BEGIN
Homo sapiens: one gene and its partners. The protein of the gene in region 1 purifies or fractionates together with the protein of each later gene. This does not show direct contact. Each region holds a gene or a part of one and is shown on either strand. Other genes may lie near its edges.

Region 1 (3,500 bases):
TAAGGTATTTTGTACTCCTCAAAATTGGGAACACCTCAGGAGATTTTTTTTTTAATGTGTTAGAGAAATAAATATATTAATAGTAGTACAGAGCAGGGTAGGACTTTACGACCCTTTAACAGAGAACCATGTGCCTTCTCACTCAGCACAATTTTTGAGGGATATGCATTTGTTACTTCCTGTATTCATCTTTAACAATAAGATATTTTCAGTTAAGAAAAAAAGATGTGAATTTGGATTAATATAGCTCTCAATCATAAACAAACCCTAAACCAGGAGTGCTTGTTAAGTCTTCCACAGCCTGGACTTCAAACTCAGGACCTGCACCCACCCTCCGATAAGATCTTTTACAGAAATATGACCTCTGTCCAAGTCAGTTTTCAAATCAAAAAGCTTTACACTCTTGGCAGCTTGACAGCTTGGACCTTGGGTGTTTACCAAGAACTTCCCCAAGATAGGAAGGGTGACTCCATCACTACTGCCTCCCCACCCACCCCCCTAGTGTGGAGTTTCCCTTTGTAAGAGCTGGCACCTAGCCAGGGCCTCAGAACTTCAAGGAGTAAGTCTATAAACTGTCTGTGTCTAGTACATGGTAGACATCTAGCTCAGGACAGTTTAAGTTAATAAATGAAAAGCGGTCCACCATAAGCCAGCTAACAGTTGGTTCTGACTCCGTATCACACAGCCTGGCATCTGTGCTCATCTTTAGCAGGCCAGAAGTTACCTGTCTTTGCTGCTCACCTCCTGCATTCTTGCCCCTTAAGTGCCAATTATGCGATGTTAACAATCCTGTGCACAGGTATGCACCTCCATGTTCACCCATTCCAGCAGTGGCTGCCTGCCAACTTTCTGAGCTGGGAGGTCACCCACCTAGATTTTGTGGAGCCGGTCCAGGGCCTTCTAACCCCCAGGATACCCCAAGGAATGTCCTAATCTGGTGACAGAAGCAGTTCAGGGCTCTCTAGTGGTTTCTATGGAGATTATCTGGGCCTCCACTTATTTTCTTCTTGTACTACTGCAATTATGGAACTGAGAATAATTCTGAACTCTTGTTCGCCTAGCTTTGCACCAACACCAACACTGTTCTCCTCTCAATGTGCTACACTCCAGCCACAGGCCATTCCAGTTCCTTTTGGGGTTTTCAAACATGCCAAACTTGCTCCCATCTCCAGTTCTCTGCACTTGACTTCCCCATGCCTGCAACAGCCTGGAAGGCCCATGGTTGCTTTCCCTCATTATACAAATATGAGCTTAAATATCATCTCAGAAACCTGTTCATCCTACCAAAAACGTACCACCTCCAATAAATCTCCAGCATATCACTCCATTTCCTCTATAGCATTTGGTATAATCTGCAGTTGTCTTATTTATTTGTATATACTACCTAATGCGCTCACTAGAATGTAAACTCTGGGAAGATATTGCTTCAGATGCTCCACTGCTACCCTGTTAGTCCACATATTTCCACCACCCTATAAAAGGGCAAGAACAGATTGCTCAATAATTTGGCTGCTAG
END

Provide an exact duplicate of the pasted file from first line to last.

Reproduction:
Homo sapiens: one gene and its partners. The protein of the gene in region 1 purifies or fractionates together with the protein of each later gene. This does not show direct contact. Each region holds a gene or a part of one and is shown on either strand. Other genes may lie near its edges.

Region 1 (3,500 bases):
TAAGGTATTTTGTACTCCTCAAAATTGGGAACACCTCAGGAGATTTTTTTTTTAATGTGTTAGAGAAATAAATATATTAATAGTAGTACAGAGCAGGGTAGGACTTTACGACCCTTTAACAGAGAACCATGTGCCTTCTCACTCAGCACAATTTTTGAGGGATATGCATTTGTTACTTCCTGTATTCATCTTTAACAATAAGATATTTTCAGTTAAGAAAAAAAGATGTGAATTTGGATTAATATAGCTCTCAATCATAAACAAACCCTAAACCAGGAGTGCTTGTTAAGTCTTCCACAGCCTGGACTTCAAACTCAGGACCTGCACCCACCCTCCGATAAGATCTTTTACAGAAATATGACCTCTGTCCAAGTCAGTTTTCAAATCAAAAAGCTTTACACTCTTGGCAGCTTGACAGCTTGGACCTTGGGTGTTTACCAAGAACTTCCCCAAGATAGGAAGGGTGACTCCATCACTACTGCCTCCCCACCCACCCCCCTAGTGTGGAGTTTCCCTTTGTAAGAGCTGGCACCTAGCCAGGGCCTCAGAACTTCAAGGAGTAAGTCTATAAACTGTCTGTGTCTAGTACATGGTAGACATCTAGCTCAGGACAGTTTAAGTTAATAAATGAAAAGCGGTCCACCATAAGCCAGCTAACAGTTGGTTCTGACTCCGTATCACACAGCCTGGCATCTGTGCTCATCTTTAGCAGGCCAGAAGTTACCTGTCTTTGCTGCTCACCTCCTGCATTCTTGCCCCTTAAGTGCCAATTATGCGATGTTAACAATCCTGTGCACAGGTATGCACCTCCATGTTCACCCATTCCAGCAGTGGCTGCCTGCCAACTTTCTGAGCTGGGAGGTCACCCACCTAGATTTTGTGGAGCCGGTCCAGGGCCTTCTAACCCCCAGGATACCCCAAGGAATGTCCTAATCTGGTGACAGAAGCAGTTCAGGGCTCTCTAGTGGTTTCTATGGAGATTATCTGGGCCTCCACTTATTTTCTTCTTGTACTACTGCAATTATGGAACTGAGAATAATTCTGAACTCTTGTTCGCCTAGCTTTGCACCAACACCAACACTGTTCTCCTCTCAATGTGCTACACTCCAGCCACAGGCCATTCCAGTTCCTTTTGGGGTTTTCAAACATGCCAAACTTGCTCCCATCTCCAGTTCTCTGCACTTGACTTCCCCATGCCTGCAACAGCCTGGAAGGCCCATGGTTGCTTTCCCTCATTATACAAATATGAGCTTAAATATCATCTCAGAAACCTGTTCATCCTACCAAAAACGTACCACCTCCAATAAATCTCCAGCATATCACTCCATTTCCTCTATAGCATTTGGTATAATCTGCAGTTGTCTTATTTATTTGTATATACTACCTAATGCGCTCACTAGAATGTAAACTCTGGGAAGATATTGCTTCAGATGCTCCACTGCTACCCTGTTAGTCCACATATTTCCACCACCCTATAAAAGGGCAAGAACAGATTGCTCAATAATTTGGCTGCTAG